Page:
When investment bankers and brokerage firms are large donors or fundraisers for a political candidates, you know that the stage can be set for a conflict of interest. That certainly does not apply to just the finance sector. What about manufacturers seeking looser regulations, defense contractors, miners, and on and on?
Today is a story regarding the Goldman Sachs Group Inc. (NYSE: GS) and the Securities and Exchange Commission. The SEC charged Goldman Sachs and one of its former investment bankers with “pay-to-play” violations involving undisclosed campaign contributions to then-Massachusetts state treasurer Timothy P. Cahill while he was a candidate for governor.
These pay-to-play schemes cover campaign contributions or other payments made in an attempt to influence lucrative public contracts for securities underwriting business. This marks the first SEC enforcement action for pay-to-play violations involving what is called “in-kind” non-cash contributions to a political campaign.
The SEC charge said that Neil M.M. Morrison was a vice president in the firm’s Boston office and solicited underwriting business from the Massachusetts treasurer’s office beginning in July 2008. It states:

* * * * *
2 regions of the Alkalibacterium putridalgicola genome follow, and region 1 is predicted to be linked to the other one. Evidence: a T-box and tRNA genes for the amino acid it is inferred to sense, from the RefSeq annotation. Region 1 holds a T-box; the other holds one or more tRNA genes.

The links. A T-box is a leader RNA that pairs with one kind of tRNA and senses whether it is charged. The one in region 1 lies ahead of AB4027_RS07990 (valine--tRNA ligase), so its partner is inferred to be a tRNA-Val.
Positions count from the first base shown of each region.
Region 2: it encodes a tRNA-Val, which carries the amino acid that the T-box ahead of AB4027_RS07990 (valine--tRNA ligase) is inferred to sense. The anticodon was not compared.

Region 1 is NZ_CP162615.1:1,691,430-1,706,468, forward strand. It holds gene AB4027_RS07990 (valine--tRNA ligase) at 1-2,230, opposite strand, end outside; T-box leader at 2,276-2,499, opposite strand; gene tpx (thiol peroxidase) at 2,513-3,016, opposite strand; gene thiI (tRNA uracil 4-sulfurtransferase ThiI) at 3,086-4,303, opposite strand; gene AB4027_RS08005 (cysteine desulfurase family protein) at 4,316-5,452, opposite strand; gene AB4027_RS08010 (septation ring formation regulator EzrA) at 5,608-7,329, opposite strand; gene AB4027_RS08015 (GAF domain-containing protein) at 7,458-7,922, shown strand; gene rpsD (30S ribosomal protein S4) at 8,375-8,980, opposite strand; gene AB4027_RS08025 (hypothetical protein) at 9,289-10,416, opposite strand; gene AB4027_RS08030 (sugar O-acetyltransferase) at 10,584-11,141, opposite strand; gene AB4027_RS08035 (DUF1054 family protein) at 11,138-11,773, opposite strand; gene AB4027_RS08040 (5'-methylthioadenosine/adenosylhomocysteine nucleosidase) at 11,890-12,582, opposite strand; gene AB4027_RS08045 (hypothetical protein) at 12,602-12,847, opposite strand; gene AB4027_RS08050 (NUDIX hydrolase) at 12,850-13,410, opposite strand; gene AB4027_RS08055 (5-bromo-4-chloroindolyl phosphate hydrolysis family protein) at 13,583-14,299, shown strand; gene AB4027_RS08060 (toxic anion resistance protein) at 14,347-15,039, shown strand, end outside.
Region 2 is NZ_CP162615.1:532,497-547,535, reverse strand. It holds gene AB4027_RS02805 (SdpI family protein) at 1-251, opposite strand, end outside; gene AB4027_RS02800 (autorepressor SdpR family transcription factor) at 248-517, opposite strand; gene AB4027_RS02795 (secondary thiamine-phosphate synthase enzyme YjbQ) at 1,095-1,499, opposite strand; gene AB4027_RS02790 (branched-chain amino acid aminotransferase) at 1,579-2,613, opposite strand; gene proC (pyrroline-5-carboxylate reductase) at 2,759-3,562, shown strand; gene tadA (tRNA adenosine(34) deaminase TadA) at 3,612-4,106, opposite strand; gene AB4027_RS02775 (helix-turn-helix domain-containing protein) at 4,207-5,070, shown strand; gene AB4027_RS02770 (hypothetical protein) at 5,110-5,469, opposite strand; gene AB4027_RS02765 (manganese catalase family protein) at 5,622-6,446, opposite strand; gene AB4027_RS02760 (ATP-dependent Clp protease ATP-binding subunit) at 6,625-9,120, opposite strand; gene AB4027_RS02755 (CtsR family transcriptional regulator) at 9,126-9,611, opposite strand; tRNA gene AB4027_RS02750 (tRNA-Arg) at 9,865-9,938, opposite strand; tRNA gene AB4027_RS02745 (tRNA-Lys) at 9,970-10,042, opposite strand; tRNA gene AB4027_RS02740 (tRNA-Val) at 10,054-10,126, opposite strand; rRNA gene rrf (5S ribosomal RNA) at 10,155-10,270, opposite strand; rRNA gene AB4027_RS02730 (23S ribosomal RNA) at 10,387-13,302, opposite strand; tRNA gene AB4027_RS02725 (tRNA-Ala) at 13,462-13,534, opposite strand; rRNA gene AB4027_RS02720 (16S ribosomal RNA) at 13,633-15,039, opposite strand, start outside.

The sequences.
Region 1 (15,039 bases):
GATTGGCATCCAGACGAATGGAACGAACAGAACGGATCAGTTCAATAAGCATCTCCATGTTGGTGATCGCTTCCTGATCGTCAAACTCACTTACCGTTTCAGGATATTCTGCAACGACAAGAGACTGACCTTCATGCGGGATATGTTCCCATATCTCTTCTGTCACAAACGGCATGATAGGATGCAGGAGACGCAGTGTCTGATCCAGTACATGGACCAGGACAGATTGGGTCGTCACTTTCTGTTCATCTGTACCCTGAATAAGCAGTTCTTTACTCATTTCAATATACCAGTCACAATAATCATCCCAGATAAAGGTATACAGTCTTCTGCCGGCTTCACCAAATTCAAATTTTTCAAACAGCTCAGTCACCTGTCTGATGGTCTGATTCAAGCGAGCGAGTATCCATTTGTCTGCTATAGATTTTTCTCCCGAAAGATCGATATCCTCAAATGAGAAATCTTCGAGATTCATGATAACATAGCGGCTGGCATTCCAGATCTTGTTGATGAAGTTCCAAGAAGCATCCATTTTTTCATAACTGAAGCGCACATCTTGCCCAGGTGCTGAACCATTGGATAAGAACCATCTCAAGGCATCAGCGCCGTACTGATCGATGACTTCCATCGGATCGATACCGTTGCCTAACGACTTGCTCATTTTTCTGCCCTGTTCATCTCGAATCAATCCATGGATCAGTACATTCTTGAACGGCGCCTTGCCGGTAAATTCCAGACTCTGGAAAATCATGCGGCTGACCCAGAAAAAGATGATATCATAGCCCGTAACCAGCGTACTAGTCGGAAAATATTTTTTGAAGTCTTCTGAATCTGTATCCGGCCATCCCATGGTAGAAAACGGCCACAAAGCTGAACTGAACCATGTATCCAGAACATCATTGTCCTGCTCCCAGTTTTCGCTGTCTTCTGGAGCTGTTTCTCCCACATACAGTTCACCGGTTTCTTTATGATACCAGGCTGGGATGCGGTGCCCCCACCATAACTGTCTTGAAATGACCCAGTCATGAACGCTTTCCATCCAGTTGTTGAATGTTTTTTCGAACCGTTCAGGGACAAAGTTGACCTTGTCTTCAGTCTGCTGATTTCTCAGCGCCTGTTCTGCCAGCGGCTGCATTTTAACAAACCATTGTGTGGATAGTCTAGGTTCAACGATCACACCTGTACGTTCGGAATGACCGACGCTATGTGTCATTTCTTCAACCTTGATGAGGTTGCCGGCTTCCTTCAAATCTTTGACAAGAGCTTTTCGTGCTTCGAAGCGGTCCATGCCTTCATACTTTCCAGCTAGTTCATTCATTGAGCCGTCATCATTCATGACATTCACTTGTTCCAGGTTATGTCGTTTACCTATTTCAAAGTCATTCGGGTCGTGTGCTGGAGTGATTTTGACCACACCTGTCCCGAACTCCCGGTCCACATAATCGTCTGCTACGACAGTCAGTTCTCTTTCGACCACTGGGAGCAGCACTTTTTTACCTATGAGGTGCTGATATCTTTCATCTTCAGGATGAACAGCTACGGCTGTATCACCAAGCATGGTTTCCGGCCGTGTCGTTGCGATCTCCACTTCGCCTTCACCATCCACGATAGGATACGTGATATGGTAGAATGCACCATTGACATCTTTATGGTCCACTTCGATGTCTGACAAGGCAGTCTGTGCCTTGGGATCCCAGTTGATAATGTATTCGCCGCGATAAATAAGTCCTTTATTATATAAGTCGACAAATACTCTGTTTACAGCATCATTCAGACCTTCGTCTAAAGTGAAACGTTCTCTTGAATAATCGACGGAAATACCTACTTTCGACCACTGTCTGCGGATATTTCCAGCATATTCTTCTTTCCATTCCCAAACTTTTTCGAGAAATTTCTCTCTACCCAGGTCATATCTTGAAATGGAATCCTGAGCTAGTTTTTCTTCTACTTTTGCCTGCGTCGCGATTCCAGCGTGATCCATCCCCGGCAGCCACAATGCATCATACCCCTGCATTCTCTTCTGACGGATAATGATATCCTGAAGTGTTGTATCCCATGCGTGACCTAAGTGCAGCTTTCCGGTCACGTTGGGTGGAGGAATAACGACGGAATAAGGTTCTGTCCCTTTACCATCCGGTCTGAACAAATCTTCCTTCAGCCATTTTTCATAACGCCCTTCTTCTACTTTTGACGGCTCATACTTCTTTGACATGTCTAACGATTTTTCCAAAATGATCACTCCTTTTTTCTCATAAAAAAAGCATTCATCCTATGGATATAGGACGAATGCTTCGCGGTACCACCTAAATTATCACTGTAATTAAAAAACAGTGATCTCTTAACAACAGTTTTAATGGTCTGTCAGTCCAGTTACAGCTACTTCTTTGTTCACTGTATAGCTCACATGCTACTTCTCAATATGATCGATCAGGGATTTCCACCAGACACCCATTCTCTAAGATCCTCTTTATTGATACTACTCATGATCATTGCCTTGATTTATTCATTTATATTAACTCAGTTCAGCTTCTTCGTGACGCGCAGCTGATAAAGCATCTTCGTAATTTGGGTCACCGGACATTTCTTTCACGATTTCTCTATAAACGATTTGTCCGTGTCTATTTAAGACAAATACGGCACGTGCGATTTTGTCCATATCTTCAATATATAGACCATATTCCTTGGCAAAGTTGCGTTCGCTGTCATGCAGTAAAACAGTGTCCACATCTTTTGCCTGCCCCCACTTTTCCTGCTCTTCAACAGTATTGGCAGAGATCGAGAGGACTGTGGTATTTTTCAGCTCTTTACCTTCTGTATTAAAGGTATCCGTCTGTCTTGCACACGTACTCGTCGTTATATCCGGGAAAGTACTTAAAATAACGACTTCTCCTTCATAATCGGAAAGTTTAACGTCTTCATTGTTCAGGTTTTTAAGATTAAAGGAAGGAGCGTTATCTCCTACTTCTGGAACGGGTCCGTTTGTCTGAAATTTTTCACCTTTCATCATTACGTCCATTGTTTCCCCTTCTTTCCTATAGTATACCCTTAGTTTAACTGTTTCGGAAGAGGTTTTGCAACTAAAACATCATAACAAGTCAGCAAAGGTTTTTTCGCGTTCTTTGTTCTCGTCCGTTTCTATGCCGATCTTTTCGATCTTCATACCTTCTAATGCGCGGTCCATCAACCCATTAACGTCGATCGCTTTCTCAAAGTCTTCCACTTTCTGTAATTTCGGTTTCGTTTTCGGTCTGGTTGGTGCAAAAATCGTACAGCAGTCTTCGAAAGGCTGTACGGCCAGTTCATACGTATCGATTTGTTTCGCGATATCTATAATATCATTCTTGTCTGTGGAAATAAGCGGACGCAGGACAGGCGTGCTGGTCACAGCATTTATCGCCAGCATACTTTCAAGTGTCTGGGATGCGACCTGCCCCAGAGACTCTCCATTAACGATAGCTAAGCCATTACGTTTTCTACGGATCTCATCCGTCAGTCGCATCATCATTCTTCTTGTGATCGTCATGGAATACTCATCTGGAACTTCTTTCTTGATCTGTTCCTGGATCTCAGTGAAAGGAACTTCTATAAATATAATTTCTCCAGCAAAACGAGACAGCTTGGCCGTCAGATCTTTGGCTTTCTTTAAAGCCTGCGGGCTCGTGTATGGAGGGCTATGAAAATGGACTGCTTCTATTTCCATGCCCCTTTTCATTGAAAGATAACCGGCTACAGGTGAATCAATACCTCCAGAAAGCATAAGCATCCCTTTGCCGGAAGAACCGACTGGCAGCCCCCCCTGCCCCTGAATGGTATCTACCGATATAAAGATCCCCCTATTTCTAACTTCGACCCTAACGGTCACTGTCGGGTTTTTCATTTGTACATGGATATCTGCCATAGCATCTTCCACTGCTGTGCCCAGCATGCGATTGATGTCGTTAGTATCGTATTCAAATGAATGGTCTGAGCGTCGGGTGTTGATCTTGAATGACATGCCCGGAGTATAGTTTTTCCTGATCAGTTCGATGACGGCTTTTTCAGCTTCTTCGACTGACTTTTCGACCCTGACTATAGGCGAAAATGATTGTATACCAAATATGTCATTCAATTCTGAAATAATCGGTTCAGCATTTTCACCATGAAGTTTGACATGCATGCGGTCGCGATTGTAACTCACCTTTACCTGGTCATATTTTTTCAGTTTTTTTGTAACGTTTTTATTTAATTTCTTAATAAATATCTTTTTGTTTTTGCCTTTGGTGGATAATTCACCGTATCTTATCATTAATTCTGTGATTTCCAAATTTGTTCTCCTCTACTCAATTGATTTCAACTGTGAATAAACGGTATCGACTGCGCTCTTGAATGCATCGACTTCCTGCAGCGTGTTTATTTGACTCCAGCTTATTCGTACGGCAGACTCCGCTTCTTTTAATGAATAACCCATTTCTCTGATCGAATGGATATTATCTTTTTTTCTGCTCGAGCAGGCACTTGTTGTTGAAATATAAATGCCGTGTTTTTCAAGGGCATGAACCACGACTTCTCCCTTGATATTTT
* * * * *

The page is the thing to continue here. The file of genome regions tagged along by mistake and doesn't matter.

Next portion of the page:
Morrison also was substantially engaged in working on Cahill’s political campaigns from November 2008 to October 2010. Morrison at times conducted campaign activities from the Goldman Sachs office during work hours and using the firm’s phones and e-mail. Morrison’s use of Goldman Sachs work time and resources for campaign activities constituted valuable in-kind campaign contributions to Cahill that were attributable to Goldman Sachs and disqualified the firm from engaging in municipal underwriting business with certain Massachusetts municipal issuers for two years after the contributions. Nevertheless, Goldman Sachs subsequently participated in 30 prohibited underwritings with Massachusetts issuers and earned more than $7.5 million in underwriting fees.
The SEC’s case against Morrison continues, but today’s news out from the SEC is that Goldman Sachs has agreed to settle the charges by paying $7,558,942 in disgorgement, $670,033 in prejudgment interest, and a $3.75 million penalty. The SEC said that this is the largest fine ever imposed by the SEC for Municipal Securities Rulemaking Board pay-to-play violations. This enforcement action was coordinated with a related action filed by the Massachusetts Attorney General against Goldman Sachs.
The move is not one which likely move the needle for a company as large as Goldman Sachs. Still, a record fine is one to watch. In the history of underwriting and tight ties to industry it is hard to imagine that this is a record fine if you consider all of the dealings that have taken place throughout history.
JON C. OGG